Quality score is an incredibly important metric for Google Ads. While advertisers may not always keep an eye on quality score, there are heaps of benefits of having a strong score. For instance, keywords with high quality scores are rewarded with lower CPC’s, and can advance you in the bid auction. That alone can be enough of a reason to set some time aside to work on them.
Quality Score is composed of numerous factors that together give you a score on a scale of 1, being the lowest, to 10, being the highest. Some of the factors that influence quality score include expected click-through rate, landing page experience, and ad relevancy. Some factors are more influential than others, so let’s focus on three of the bigger factors to help improve your quality scores!
Boost Your CTR
Having a strong click-through rate is integral for quality score. While we can’t give a benchmark of what it should be since it varies across different industries and niches, one should definitely work to improve CTR.
For my top 10 spending keywords in an account, I like to tailor the ad copy to ensure that it is specific to these keywords. For instance, using the keyword in the headline would be a great way to boost CTR. If you don’t use single keyword ad groups, you might consider having your top spending keywords in their own ad group for this purpose alone. Copy can be catered to the keyword, and therefore, boost both your ad relevancy, and your CTR.
Take a look at the example below. In the first image, generic ad copy is used, while in the second image, the ad has been tailored to the keyword “Gym with pool”. The second ad copy would speak directly to the user, since it matches their search, and will achieve a higher CTR.
Break Out Landing Pages
As mentioned above, landing page relevancy and experience are additional components of quality score. While some factors like page speed we will leave for another blog, we will discuss user relevancy.
The landing page should reflect what a user has searched. It is worth considering creating a couple of additional landing pages for the top spending keywords, and ensuring that those keywords appear on the landing page. Whether it’s in the title or description, it will resonate with the user since their search term will closely match the landing page. The landing page should complement the search term.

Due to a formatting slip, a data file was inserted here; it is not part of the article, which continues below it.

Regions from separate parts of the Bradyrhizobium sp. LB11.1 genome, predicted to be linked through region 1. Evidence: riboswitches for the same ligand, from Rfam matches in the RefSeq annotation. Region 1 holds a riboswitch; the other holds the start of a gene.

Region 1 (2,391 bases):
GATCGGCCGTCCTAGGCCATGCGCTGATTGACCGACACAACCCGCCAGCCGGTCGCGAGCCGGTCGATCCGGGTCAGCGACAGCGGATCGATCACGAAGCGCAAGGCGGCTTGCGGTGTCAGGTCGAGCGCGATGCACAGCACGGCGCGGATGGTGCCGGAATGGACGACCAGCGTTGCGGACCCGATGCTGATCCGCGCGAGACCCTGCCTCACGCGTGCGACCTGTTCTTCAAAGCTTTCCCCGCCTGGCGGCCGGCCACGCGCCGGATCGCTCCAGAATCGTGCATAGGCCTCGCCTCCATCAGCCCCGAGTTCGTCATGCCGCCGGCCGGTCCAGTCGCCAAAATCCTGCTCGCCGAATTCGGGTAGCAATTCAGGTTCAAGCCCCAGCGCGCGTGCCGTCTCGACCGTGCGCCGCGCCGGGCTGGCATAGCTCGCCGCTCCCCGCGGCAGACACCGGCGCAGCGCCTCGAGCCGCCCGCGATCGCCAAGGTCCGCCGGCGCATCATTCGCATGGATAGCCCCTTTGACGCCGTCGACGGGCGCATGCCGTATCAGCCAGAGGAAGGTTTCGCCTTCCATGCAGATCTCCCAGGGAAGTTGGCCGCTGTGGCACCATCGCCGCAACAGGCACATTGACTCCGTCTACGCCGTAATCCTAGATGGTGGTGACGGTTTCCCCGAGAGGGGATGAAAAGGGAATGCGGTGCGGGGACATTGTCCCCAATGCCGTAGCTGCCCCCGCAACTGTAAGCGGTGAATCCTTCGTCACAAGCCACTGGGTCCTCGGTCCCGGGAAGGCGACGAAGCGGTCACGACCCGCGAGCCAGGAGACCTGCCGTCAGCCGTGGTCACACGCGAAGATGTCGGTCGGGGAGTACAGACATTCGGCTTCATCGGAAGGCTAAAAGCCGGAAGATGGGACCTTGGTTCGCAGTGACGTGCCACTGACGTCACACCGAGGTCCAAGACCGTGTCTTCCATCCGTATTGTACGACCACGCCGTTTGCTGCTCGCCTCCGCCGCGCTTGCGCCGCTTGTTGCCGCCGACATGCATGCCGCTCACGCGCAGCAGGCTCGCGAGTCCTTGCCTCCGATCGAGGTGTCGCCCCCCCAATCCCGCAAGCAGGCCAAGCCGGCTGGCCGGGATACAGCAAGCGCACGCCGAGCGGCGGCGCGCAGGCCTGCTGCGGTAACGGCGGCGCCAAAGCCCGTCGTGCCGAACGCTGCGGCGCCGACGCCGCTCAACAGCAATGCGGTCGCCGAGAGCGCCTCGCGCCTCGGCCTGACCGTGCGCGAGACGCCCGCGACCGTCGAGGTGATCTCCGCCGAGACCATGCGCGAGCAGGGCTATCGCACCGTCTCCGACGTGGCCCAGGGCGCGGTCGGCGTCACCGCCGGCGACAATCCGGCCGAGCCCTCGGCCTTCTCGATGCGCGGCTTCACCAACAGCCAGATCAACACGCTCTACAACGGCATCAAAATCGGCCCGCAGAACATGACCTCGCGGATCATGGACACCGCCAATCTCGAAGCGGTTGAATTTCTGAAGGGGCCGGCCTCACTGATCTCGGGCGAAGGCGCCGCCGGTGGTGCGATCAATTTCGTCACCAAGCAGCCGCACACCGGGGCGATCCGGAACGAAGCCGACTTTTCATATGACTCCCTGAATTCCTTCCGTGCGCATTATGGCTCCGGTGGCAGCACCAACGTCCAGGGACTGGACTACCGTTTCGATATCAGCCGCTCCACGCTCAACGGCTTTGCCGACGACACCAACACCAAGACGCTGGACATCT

For example, for the user that searched “gym with a pool”, should definitely see the pool advertised on the landing page. B2B clients can consider having different landing pages for each product group to stay relevant for the user.
Add Negatives To Broad Match Keywords
We all know that broad match keywords have evolved over time to become more and more liberal. Gone are the days of modified broad match. While we can’t bring back modified broad match, we can work with what we have.
For unmodified broad keywords, I suggest adding an extensive list of negative keywords to limit the searches. First, I keep a generic negative keyword list that I upload to every campaign that includes keywords like careers, jobs, free, etc. Next, I leverage keyword planner to see what is commonly searched with that keyword, and add any irrelevant keywords as negatives. For instance, an acronym that your client uses could be understood as something totally different in another field. CTV is an acronym for connected tv, but is also the news station in Canada. Needless to say, many negatives had to be added there to ensure we weren’t wasting money on the news station!
Bring it Home
Combining the three strategies mentioned above are sure to lead to an increase in quality score. Remember, improving quality score takes time, so you won’t see a change overnight. But trust me, once the scores increase, the benefits will be there and you’ll be thankful you employed these tips!